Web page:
Robert Schiestl queried the prominence Penny gave to the Ptolemaic Period which her own survey work seemed not to support for the northern west Delta. Penny agreed that most of the sites seem to be Late Antique but she doesn’t believe they are necessarily all LA foundations and wonders if Ptolemaic evidence might be found if sondages were to be dug into the apparently-later sites in the area. Robert said that his own sondages have only found evidence for Roman levels, not Ptolemaic.
Tomasz Herbich is advising Jeff to pass on to the Naukratis team that caesium magnetometery will be more productive to locate river channels.
Mohammed Abd el-Maguid is asking about evidence for maritime activities at Naukratis. Jeff says there were some anchors from Petrie’s work and Penny added that some nails and sheeting from ships were found.
In reply to Joanne Rowland, Penny says more training is needed of local archaeologists to survey and document endangered sites as they are already in Egypt and can respond quickly if rescue archaeology is necessary. Aiman el-Ashmawy is stressing the importance of survey data and especially magnetometery scans being available to SCA Inspectors. Edgar Pusch is emphasising the importance of scanning as it can reveal archaeological deposits so much more quickly than excavation. Tomasz Herbich has explained the different advantages of fluxgate and caesium magnetometry.
Aiman is making the point that scans would enable the SCA to judge in advance if a site needs excavation before being released. Edgar is recommending that scanning the fields around obvious tells would show their extent even if they have been flattened.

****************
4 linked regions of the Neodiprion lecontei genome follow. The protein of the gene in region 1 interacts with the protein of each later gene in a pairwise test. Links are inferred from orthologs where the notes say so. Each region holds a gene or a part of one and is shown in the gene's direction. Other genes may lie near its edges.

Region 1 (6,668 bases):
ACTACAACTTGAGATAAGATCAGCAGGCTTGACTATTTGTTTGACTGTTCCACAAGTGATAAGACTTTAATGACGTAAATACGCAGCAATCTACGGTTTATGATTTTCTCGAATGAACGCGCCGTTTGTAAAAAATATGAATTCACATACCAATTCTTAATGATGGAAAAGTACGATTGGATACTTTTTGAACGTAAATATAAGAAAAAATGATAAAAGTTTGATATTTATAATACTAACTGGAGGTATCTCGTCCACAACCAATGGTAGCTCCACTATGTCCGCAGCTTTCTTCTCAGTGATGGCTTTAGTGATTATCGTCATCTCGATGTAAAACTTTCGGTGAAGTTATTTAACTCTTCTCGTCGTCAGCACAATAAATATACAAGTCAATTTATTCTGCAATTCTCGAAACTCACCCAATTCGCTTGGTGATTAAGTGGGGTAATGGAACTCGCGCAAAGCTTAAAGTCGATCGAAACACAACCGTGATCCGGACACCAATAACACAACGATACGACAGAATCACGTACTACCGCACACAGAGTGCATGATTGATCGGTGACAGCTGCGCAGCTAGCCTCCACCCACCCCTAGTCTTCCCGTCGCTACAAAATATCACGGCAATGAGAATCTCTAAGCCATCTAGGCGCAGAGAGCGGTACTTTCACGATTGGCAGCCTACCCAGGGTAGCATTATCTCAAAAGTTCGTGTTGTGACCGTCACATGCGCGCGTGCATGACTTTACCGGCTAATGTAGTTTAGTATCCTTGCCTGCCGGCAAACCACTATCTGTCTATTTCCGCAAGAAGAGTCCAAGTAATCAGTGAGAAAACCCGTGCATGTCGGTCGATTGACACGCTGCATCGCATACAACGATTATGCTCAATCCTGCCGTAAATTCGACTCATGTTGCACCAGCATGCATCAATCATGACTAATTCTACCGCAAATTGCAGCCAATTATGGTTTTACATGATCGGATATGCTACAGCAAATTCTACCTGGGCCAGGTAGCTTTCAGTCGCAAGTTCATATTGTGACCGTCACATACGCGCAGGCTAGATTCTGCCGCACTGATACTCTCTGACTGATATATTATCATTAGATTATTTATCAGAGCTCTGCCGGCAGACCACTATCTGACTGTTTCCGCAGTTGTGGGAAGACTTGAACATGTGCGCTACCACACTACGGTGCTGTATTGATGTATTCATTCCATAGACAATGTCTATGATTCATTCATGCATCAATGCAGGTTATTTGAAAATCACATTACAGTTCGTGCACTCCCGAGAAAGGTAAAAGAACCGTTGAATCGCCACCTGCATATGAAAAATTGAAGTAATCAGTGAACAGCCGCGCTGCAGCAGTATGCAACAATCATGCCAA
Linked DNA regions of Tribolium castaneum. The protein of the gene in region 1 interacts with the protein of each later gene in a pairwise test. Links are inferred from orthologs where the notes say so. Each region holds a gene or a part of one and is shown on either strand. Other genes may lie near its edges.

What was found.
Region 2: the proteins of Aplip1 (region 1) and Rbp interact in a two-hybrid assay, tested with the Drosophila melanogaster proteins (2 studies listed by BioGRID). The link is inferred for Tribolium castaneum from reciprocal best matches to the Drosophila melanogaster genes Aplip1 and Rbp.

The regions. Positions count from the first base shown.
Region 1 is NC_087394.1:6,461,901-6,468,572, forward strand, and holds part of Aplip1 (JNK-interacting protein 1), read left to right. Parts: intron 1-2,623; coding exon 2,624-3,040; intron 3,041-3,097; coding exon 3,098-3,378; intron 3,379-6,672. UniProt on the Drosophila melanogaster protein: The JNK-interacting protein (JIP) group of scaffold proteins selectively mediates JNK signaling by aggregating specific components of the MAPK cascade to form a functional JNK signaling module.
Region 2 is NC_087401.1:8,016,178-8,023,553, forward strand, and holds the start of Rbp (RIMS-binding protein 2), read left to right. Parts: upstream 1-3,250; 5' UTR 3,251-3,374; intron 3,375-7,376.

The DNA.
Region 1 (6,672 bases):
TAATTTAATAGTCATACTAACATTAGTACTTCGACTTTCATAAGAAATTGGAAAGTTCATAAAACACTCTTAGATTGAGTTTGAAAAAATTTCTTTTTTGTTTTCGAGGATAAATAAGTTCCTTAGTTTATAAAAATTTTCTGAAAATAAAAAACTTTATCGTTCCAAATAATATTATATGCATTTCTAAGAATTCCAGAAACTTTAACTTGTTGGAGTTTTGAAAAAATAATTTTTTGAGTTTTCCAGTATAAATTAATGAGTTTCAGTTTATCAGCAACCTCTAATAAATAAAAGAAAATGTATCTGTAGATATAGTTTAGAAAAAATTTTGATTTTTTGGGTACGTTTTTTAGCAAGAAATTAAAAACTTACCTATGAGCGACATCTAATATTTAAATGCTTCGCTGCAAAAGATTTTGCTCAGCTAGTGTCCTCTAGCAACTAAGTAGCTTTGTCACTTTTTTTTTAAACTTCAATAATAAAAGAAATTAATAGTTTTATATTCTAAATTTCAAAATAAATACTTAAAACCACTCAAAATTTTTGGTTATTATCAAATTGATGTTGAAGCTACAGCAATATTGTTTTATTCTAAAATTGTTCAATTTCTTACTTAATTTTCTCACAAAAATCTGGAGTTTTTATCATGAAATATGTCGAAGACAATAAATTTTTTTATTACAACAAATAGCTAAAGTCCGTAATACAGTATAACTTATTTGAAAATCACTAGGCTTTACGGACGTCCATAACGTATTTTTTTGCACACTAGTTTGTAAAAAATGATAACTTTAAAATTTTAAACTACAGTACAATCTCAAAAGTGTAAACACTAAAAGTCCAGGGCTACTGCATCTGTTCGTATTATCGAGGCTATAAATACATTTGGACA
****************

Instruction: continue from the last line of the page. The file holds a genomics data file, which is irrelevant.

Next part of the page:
Discussion has turned to making data available to as many people as possible and as easily as possible. Jeff is suggesting that scans and images can be made readily available to everyone if they can be hosted online, as many satellite images now are. However, it all costs money - both to do the initial scanning and to host it online - and it would need organising and maintaining. Reports can also be uploaded and made available as PDFs online, as he did with the final Balamun report which can be downloaded for free from the BM website. Aidan is pointing out that online publication would also allow errors to be corrected or data updated. Ayman Wahby says there is still a problem getting information about sites from the SCA. Tomasz says he always tries to publish his scanning as soon as possible.
The final talk of the Workshop is being given by Mohamed Kenawi, on behalf of himself and Robert Littman, on Tell Timai. The team has been working at this site near Mendes for three years. The central part of the town is Late Roman and Byzantine. In the north-west is the necropolis and in the north-east, looking towards Mendes, are modern buildings, including industrial structures. The south part of the site has extensive mud-brick remains.
The goddess Isis seems to have been especially worshipped at the site and many Isis lamps have been found.
An Isis lamp from Tell Timai
A stamped Rhodian amphora handle
The site is still being threatened by development and further excavation will be essential. The team will be back in the field from May 2013.
Another EES Field Director, Penny Wilson, is now presenting a paper to look at how the information from Delta Survey work can be optimised and made usefully accessible to all the stake-holders, from major funding institutions to local school-children. She will attempt to evaluate the survey data and its coverage, to measure the amount ofwork still to be done and to raise particular questions and problems . In particular:
How useful is site visiting without other topographical work in the satellite survey age?
To what extent can local knowledge and interests be built into site work (the cultural heritage co-efficient)?
What is the intended legacy of the survey work – for all archaeologists, geographers and government agencies interested in the work (looking at the EAIS objectives)?